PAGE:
Hope Fills in the Gaps

Stuck. Between the third and fourth chapter of the gazillionth revision of my novel. Somewhere a segue exists but currently – I can’t find it.

I know it will come – somewhere over the rainbow. But the frustration of the moment calls for a break from writing and a massive piece of comfort chocolate.

AsMind the gap I reflect on life in general and writing in particular, I realize life is filled with gaps. Those years between holding a newborn and watching him walk across the stage to grasp his diploma. A quickly-passing gap. Overwhelming emotion at both ends of said gap.

The gap between the germ of an idea and holding the published book in hand. Multiple revisions and gnashing of teeth. Still stuck between chapters three and four.

But the most telling gap underscores the fragility of life – imaged perfectly in cemeteries. A name engraved on the headstone. A birth date.  A death date.

But it is the gap between those two dates that determines the legacy of that life. What occurred to that person and because of that person during that gap? How many people did she influence? How many friends did he make? Who will mourn the presence of the owner of that gap?

I bring out my journal to analyze my thoughts. Think of the people whose gap moments affected my life: parents, siblings, perhaps even ancestors who prayed for me – folks I have never met. I know them only through faded black and white photos and those headstones in the cemetery.

Teachers. Writers – oh yes – the numbers of writers who have influenced my life and also my calling to write. Innumerable.

Pilgrims within and beyond my family. My  students through the years. My clients now – how much I learn about writing from the actual process of coaching writers!

My son. The brave one who beat cancer. We celebrate every July 4th and believe the fireworks are for him.

The people I know who live with chronic pain and complain far less than I about their daily struggles. These warriors encourage my own gap-living and remind me to endure, to persevere, to grit my teeth and keep trying.

Although we celebrate births and mourn deaths, we don’t pay as much attention to the gap in between. Yet that gap is where hope exists, where it is nurtured and grows, where it expands to affect other gappers.

Perhaps we need to do more of this – to celebrate each other while we have life. To invite another gap-traveler for coffee, to toast each other and determine we will pray for each other. Maybe we need to underscore reasons for more parties, for cake and ice cream just because we love the taste of life.

Should we not celebrate with writers, artists and every day workers who persevere and heroically make it through another day?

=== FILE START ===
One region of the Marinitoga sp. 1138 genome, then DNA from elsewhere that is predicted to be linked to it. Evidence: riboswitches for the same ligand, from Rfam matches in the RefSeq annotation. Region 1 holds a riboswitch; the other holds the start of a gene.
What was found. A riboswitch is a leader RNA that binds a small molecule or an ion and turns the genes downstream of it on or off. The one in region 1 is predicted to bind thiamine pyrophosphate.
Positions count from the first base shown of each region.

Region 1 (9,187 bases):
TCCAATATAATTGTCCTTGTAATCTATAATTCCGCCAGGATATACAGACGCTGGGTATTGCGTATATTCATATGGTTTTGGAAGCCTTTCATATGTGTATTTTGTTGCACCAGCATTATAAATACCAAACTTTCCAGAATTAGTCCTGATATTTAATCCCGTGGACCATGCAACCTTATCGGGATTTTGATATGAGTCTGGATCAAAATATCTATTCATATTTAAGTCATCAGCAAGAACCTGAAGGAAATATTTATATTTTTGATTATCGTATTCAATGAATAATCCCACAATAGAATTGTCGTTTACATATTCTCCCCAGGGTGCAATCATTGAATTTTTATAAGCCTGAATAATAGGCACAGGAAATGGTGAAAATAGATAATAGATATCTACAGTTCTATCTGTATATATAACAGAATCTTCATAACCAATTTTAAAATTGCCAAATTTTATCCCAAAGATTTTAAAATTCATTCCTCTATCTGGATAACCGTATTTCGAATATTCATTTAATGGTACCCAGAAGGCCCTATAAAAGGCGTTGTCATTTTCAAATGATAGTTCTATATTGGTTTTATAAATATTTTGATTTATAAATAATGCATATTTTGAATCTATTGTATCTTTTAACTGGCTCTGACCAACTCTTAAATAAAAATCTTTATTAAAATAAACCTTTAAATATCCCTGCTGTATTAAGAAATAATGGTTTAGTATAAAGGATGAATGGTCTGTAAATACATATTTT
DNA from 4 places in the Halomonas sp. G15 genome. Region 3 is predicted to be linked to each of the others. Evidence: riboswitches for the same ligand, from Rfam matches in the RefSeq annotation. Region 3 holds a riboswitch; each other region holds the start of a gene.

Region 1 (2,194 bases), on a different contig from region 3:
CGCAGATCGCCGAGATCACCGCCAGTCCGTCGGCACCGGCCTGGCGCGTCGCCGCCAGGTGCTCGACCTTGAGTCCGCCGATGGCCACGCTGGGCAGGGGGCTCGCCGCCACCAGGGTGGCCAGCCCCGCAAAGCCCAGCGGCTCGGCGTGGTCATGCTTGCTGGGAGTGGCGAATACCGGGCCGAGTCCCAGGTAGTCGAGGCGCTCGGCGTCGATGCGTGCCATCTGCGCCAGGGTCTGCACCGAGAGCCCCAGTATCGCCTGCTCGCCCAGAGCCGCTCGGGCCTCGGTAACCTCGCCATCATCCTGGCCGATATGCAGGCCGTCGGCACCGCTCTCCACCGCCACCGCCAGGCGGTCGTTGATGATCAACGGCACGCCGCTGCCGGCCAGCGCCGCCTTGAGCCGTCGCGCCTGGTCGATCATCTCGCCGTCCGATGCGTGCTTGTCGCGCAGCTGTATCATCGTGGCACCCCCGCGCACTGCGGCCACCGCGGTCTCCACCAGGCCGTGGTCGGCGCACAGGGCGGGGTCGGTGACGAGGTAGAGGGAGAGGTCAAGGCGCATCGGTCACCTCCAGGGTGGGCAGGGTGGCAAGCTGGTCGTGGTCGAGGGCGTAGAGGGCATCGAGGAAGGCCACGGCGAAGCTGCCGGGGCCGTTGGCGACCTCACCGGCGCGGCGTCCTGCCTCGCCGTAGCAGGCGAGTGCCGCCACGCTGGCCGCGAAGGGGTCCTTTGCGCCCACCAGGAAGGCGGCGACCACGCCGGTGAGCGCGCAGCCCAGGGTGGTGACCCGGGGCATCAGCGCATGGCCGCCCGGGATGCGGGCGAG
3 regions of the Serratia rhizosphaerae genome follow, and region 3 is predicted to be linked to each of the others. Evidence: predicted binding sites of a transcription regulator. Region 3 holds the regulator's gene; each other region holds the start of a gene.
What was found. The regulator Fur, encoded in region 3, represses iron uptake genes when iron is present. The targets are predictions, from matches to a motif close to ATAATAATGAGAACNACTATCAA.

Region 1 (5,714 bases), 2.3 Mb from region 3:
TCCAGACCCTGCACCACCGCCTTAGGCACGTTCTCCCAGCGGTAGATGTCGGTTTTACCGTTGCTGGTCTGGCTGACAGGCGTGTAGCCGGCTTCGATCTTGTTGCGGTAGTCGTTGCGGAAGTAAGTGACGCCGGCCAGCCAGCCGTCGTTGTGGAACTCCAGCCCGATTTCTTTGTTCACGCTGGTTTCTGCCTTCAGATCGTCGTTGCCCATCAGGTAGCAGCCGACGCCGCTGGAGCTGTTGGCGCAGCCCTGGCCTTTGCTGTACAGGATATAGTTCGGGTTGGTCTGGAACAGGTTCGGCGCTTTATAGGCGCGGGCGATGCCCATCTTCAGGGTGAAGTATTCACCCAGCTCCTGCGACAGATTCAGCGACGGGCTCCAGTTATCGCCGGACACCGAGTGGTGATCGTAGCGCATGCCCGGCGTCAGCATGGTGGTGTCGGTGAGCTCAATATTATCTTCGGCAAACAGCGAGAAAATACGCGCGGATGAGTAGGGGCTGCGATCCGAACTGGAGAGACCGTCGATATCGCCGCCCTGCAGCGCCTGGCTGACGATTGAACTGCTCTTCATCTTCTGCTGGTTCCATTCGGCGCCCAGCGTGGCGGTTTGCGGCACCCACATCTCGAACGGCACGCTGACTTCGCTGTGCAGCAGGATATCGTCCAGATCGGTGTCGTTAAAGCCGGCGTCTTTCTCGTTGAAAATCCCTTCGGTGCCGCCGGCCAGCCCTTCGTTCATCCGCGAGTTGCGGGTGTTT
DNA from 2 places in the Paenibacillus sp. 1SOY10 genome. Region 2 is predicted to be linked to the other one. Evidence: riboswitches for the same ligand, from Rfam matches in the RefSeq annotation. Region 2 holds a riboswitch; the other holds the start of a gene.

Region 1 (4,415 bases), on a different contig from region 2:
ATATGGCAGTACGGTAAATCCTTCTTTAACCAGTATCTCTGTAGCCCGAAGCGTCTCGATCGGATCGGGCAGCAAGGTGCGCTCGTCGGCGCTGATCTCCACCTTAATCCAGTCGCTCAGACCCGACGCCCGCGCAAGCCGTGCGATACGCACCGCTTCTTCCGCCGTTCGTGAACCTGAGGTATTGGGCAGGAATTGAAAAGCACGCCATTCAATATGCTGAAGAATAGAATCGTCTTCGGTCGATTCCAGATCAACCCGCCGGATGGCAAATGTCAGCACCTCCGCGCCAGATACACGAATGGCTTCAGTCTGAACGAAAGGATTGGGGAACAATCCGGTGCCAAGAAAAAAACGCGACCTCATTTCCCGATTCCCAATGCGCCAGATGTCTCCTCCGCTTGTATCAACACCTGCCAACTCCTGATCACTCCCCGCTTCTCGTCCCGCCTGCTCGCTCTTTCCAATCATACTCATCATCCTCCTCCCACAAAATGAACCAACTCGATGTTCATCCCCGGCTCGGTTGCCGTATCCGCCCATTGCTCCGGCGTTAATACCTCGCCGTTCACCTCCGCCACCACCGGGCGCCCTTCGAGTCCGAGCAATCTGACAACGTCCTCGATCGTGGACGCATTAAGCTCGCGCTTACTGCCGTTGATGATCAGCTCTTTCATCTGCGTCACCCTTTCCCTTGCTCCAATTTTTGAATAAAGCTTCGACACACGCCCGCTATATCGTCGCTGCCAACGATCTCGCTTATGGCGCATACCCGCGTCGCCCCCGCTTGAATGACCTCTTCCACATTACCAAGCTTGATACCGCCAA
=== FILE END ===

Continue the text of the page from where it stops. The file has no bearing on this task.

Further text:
And there it is – suddenly the segue I wanted, hiding within the paragraphs of journaling. A nugget of hope within my own gap.

This moment will not be engraved on my tombstone, “On this day in the 2017th year of our Lord, RJ Thesman figured out a way to move from chapter three to chapter four.”

But in the totality of my gap life, I believe the divine One will cheer for me. He will understand the joy I feel in moving forward with my words.

And when he reviews this life with me, he will remind me how important it was to find that segue. His whisper of “Well done” will be my trophy.

©2017 RJ Thesman, Author of  Sometimes They Forget and the Reverend G Trilogy

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Hope Brews in a Local Coffee Shop

As research for my current WIP, I spent a Friday morning at a local coffee shop. Kansas Coffee Company sits on the corner of Park and Cherry in downtown Olathe, Kansas – across from the Johnson County Courthouse.kansas coffee cafe

I like this place because the owners support local artists and keep my Reverend G books stocked on the shelf under the counter.

But I also like the peaceful ambiance of this local establishment where I can write alone, sip my chai latte and smile at the customers who rings the bell when they pull open the door.

The smell of mocha and espresso provides a comforting backdrop to the sounds of a thriving business. Still, this place breathes the atmosphere of small town America and reminds me that hope resides within the characters and temperaments of small towns.

I appreciate the healthy menu of hummus and almonds, cottage cheese and toasted ciabatta, but I am tempted by the muffins that perch on the top of the bakery case. Giving in would put me a day behind on my after-the-holidays-try-to-be-good-diet. So I resist and gripe inwardly about my abstinence-imposed misery.

The tables and chairs, an eclectic mix of glass-covered art invite customers to sit and chat a while. No booths isolate us from each other. We temporarily connect, virtual strangers who have nothing in common other than our need for a hot drink on a cold January day.

For me, the writer in the corner, I find escape from the chores at home, the electronic buzz of machines that rule my world and try to stifle my creativity.

Somehow, being the writer at the cafe and persisting in my craft while in a public place somehow gives me credibility. Like Hemingway and his tromp through Paris with journal in hand, I find a peaceful momentary existence among strangers who somehow relate by giving our business to this place of connectivity.

And because two of the major characters in my WIP plan and dream at their fictional coffee shop, I find new relationship with my characters. For a few hours on a Friday morning, I share reality with fictional people.

Hope brews in this setting, hope that more customers will support this coffee shop and buy my books while they’re here. Hope beats within me that my new novel will encourage readers and because I do research here, my words will retain their honesty and authenticity.

In this place, anything seems possible.

©2015 RJ Thesman – author of the Reverend G books – http://amzn.to/1rXlCyh